Barbara Kingsolver’s novels have always been socially conscious, going all the way back to her very first book, The Bean Trees–in which a young woman leaves rural Kentucky to pursue her dreams only to unexpectedly find herself caring for a Native American child in Arizona. What is great about her work is that for the most part, you never feel like you are being beaten over the head with her themes or that you are being scolded.
This feat is pulled off particularly well in Unsheltered, which has many scenes in which characters either reflect on the state of the world (and how it has not lived up to their expectations) or debate sides of a political/economic/societal issue. It should feel preachy but it doesn’t–which is probably helped by how even-handed Kingsolver is on these issues. It doesn’t feel that she’s trying to say one side is right or wrong, just that she’s laying out both sides so the reader can pick them up and think about them.
The novel has two storylines, the primary of which follows Willa Knox in the near-present (it takes place not long after Hurricane Sandy). Willa has been a successful journalist until she recently lost her job due to the closure of the magazine she worked for, and she has been unable to get a freelance career off the ground as yet. Her husband, a professor, lost his tenured position when the college he worked for also closed, and he has been forced to take a humiliating position (given his academic credentials) just to earn some money, relocating his family to Vineland, New Jersey, and into an inherited home that is literally falling apart around them.
Right there we arrive at one of Kingsolver’s central themes, and how she approaches the idea of shelter from several different directions. There’s the literal idea of shelter as provided by a home, but also the shelter of careers, stability, and institutions. Willa and her family live in a world in which things that are supposed to be steady and reliable have begun to break apart, leaving them feeling exposed and unsure.
This is furthered by the idea of shelter as provided by a parent. Willa’s father-in-law lives with them and is in the process of dying. Willa and her husband have assumed the role of caregiver, but lack the financial resources or health insurance to provide for him. Willa’s two children, Tig and Zeke, are also living with them. Zeke is saddled by crippling debt thanks to his fancy education and has a baby of his own in tow after the suicide of his girlfriend. Willa and Tig do the lion’s share of caring for the baby, a helpless being whose uncertain future resonates across all of Kingsolver’s characters.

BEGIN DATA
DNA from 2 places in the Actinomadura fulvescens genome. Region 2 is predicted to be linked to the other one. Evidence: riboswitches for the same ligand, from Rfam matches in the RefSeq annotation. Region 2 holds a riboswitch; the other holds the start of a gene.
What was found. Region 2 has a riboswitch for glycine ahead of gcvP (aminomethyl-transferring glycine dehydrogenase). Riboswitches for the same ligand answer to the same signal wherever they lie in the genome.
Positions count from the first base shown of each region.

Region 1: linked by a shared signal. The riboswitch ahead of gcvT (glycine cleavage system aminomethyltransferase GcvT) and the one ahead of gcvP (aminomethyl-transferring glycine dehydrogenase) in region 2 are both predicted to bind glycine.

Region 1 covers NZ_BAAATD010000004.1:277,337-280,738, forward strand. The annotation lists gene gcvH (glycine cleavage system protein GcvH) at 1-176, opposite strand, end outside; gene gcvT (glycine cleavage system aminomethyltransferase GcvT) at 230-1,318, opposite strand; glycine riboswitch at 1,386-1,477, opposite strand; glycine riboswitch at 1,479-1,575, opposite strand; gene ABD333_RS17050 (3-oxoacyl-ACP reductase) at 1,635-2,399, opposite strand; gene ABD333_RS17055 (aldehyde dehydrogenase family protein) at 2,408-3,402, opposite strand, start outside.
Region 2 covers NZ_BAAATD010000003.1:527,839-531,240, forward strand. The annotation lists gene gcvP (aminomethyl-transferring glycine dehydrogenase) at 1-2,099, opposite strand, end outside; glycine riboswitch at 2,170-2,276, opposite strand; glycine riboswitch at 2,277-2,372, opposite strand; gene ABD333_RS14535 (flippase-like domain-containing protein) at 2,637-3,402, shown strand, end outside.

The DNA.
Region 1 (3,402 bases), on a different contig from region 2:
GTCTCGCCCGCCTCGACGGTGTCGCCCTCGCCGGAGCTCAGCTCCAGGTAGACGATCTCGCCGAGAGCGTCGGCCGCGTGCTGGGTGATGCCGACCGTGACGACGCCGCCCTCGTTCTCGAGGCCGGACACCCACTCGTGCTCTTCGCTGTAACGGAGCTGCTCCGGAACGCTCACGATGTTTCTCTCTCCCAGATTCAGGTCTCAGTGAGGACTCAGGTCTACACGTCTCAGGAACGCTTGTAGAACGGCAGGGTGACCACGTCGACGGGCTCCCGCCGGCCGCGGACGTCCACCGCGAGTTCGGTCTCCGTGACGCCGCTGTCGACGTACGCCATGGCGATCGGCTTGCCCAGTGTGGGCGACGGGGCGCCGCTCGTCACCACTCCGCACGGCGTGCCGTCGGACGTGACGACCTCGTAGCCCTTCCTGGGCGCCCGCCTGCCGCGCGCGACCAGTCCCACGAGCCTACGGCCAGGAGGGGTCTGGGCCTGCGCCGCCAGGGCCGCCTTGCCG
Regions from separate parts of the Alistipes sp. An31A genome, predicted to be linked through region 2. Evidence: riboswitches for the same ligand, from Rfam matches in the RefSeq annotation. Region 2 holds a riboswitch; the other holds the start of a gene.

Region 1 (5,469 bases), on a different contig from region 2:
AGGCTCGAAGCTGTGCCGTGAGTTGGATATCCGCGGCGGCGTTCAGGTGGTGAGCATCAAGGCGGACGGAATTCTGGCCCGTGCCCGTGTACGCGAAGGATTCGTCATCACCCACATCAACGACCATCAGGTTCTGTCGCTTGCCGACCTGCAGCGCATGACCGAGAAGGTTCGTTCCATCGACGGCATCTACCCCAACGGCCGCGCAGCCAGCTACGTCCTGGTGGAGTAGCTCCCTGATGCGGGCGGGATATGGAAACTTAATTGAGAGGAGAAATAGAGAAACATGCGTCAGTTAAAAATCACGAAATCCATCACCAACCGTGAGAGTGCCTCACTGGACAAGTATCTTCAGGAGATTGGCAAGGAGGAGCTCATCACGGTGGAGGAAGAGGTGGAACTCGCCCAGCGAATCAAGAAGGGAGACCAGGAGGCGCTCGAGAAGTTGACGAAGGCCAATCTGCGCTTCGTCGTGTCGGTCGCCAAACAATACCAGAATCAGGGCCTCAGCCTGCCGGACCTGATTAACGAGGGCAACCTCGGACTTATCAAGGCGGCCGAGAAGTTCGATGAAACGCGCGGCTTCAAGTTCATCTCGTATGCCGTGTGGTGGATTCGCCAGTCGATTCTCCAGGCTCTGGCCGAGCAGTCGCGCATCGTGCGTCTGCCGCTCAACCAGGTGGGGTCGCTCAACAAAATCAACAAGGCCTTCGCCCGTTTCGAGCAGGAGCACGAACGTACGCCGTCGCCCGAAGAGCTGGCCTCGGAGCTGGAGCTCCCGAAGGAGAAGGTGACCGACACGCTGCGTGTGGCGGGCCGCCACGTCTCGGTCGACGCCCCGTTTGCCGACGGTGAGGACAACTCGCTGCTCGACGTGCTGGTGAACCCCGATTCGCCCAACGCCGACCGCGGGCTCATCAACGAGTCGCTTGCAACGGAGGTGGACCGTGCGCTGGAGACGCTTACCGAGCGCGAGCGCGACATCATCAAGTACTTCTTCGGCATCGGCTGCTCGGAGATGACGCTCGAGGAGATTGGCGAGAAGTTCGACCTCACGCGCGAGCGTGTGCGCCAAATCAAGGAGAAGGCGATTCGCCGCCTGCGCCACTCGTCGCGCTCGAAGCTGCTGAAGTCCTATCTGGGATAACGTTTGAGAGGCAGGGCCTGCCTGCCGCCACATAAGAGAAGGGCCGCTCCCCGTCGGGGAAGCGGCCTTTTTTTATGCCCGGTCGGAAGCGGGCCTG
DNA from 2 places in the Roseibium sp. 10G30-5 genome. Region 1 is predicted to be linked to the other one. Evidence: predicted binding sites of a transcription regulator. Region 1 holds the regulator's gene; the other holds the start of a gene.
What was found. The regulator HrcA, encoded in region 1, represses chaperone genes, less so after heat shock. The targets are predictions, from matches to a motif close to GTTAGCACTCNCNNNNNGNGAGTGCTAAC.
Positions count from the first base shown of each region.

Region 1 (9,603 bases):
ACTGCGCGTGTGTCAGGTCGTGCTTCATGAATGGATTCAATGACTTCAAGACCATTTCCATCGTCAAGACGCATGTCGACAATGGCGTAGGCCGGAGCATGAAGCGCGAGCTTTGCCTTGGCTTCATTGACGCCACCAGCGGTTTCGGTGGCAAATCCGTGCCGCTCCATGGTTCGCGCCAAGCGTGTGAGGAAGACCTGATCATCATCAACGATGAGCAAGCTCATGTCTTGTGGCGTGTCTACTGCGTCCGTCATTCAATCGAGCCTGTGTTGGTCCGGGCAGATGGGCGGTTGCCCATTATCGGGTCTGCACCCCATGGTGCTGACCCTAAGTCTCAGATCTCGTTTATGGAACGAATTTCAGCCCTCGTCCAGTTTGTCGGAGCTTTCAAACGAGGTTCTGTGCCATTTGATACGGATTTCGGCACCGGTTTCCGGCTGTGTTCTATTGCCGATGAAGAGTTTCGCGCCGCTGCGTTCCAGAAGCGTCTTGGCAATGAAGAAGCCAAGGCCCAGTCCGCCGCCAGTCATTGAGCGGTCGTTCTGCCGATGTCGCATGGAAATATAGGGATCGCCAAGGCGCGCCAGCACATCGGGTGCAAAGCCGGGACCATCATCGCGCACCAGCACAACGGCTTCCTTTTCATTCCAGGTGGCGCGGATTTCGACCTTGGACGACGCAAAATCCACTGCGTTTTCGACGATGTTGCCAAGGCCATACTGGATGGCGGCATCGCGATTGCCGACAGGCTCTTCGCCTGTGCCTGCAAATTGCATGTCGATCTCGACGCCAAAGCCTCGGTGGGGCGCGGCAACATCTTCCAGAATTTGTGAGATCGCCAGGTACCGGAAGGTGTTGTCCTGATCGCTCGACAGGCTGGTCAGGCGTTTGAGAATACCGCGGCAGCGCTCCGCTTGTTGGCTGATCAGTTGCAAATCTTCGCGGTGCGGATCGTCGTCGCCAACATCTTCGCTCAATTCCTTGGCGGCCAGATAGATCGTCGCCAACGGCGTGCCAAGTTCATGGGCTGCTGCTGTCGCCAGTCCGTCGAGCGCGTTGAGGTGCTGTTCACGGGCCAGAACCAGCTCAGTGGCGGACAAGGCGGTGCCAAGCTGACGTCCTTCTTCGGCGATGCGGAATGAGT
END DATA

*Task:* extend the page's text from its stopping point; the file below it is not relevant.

Tig is her brother’s antithesis–while he pursues money and traditional success, Tig sees such pursuits as futile in the rapidly changing world they (and we) inhabit. She sees Zeke’s ambitions as laughable–he seeks to make money by helping the already wealthy earn even more money, and as the economy craters and the environment disintegrates (setting the novel in the wake of Hurricane Sandy was no accident), Tig believes that Zeke will only end up in the same boat as their parents.
Willa and her family have done everything right, but the world they were promised has failed them.
The second storyline, set in the 1880s, follows Thatcher Greenwood, who lived in the same house Willa and her family now inhabit. In his time, the utopian town of Vineland (a real town in New Jersey, by the way) is newly established, but the house’s shoddy structure is already readily apparent (how it managed to survive to the present day when it was already in a bad state back then is unknowable). Thatcher is a teacher who runs afoul of Vineland’s political and spiritual leaders by having the audacity to teach his students the controversial subject of evolution. That evolution is unfortunately still a controversial topic today makes these sections of the book particularly relevant–not to mention maddening. You can see the roots of the modern “fake news” bubble proliferating on social media, reminding us that things have always been terrible. This is alternately comforting, infuriating, and galvanizing.
And there is another form of shelter: the citizens of Vineland in Thatcher’s storyline are sheltering themselves in the version of the world that gives them comfort. They do not want to be challenged or to have to think differently. They would rather continue with the world as it is, even if doing so is wrong or will ultimately cause more harm.
Thatcher’s story features a woman named Mary Treat–a real-life Vineland resident who collaborated with Charles Darwin himself despite her lack of formal education (thanks to being a woman in the 1800s).
Interestingly, although there are no looming disasters in Unsheltered, it feels like an apocalyptic novel. Kingsolver does a great sense of using the central upheaval of the economy and our institutions to tie into the idea of dramatic climate change to give her novel a sense of foreboding and dread without actually featuring doom in any corporeal form.
I don’t think Unsheltered is a perfect novel, but I really enjoyed it and the way it gave me a lot to think about. For that, I absolve this novel of its flaws and give it my hearty recommendation.